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Reservoir Dogs ban explained

By Australia's ratings board.

Dark blue icons of video game controllers on a light blue background
Image credit: Eurogamer

Australia's Office of Film and Literature Classification has released a statement explaining why forthcoming movie tie-in Reservoir Dogs has been refused a rating - and thereby banned from sale.

According to the statement, "The Classification Board made this decision on the basis that Reservoir Dogs contains frequent depictions of violence that have a high impact."

Specific instances mentioned include a level where "Players (participlants in a bank heist) can literally blow the heads off hostages and police as well as execute hostages at point blank range with a gunshot to the head."

Other examples given include the option for players to use "A series of so-called signature torture moves... Such as repeated pistol whipping the side of the head with blood spray evident, burning the eyes of a hostage with a cigar until they scream and die", and "cutting the fingers off a hostage with blood bursts as the victim screams in pain".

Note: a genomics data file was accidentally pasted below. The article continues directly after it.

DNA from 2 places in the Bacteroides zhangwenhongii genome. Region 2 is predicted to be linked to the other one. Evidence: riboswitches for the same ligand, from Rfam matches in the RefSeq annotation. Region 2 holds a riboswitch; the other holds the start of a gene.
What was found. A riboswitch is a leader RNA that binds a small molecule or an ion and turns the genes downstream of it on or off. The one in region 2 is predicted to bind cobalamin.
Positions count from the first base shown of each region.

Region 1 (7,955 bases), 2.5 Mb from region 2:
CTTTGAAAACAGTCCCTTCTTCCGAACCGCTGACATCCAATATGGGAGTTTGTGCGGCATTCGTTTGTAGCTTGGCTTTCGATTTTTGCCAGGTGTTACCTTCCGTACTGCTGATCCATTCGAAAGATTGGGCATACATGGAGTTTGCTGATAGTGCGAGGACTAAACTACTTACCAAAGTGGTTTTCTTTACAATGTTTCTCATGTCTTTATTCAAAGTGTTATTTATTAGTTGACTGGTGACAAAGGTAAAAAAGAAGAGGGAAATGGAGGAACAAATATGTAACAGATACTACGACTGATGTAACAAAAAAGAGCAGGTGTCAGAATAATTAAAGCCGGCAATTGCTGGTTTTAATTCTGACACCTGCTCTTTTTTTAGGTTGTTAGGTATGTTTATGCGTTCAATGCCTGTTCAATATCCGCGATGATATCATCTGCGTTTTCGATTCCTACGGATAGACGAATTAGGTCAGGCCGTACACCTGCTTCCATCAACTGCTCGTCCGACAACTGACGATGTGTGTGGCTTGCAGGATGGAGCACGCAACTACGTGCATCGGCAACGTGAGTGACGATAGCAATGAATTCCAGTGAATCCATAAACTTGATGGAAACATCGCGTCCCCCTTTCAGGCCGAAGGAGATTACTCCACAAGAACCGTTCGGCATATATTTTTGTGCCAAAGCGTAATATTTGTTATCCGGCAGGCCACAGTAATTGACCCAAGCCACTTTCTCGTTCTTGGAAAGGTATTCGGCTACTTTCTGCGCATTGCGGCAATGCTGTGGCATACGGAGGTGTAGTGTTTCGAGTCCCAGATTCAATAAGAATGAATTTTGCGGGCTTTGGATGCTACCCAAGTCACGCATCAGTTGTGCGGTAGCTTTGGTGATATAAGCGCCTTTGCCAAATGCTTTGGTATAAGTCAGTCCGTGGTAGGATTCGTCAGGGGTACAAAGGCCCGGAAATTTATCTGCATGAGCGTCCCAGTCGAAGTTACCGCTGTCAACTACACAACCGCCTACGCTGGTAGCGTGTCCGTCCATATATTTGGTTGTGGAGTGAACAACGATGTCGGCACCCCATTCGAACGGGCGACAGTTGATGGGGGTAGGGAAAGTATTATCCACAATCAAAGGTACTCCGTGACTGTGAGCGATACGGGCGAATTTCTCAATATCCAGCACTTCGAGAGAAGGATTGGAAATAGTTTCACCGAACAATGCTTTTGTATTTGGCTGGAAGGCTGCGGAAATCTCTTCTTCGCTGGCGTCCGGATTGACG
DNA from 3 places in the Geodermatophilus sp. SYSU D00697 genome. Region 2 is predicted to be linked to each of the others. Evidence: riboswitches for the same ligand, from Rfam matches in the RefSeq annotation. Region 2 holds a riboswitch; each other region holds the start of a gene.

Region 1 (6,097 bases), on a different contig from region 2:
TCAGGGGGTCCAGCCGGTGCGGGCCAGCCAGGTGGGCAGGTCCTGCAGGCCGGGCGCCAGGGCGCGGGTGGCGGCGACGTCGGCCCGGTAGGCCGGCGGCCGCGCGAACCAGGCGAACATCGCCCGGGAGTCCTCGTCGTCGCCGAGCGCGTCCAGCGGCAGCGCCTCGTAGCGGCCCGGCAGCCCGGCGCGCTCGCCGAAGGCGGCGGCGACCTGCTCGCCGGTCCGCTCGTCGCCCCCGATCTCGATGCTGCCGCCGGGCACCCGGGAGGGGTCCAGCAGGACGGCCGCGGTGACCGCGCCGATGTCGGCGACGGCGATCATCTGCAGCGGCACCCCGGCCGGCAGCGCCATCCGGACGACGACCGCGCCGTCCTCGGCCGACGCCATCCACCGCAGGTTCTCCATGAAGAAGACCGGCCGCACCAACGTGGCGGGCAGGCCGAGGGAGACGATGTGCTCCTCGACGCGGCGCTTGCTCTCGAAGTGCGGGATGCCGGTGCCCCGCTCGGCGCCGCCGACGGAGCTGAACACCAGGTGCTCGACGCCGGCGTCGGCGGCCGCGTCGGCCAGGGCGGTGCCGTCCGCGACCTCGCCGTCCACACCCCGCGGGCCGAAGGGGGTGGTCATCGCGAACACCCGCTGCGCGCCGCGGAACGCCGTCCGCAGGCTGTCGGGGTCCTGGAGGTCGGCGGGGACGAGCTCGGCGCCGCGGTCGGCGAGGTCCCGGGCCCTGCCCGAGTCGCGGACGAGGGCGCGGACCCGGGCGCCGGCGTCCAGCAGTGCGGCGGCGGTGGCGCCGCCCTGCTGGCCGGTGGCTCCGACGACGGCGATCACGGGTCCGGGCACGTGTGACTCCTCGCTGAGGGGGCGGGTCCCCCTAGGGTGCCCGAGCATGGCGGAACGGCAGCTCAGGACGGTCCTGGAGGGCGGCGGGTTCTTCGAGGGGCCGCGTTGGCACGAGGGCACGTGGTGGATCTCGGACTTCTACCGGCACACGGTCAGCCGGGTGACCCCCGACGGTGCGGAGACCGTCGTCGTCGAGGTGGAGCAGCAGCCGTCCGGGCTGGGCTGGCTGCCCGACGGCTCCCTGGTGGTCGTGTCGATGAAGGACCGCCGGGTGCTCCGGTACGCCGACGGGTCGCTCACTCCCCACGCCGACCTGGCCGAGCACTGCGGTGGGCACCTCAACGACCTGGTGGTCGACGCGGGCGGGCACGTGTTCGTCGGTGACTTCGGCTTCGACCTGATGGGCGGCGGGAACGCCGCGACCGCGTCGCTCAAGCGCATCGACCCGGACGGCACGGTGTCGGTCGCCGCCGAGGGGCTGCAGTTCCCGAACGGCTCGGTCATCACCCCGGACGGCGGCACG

The OFLC also objected to the fact that "In lieu of taking a hostage, the player can opt for a more violent scenario where a slow motion shootout occurs, accentuating the violence."

Reservoir Dogs has been granted Refused Classification status, which means the game joins the likes of Manhunt, NARC and Grand Theft Auto III as a title which cannot be sold in Australia.

The move has prompted more calls for a review of Australia's ratings system, which currently allows for a maximum rating of "MA15+" for videogames. Some gamers argue that an 18 rating, like the one which is applied to films, should be introduced.

There's good news for violence-loving Europeans though - the game is still due out here on PC, PS2 and Xbox this autumn.

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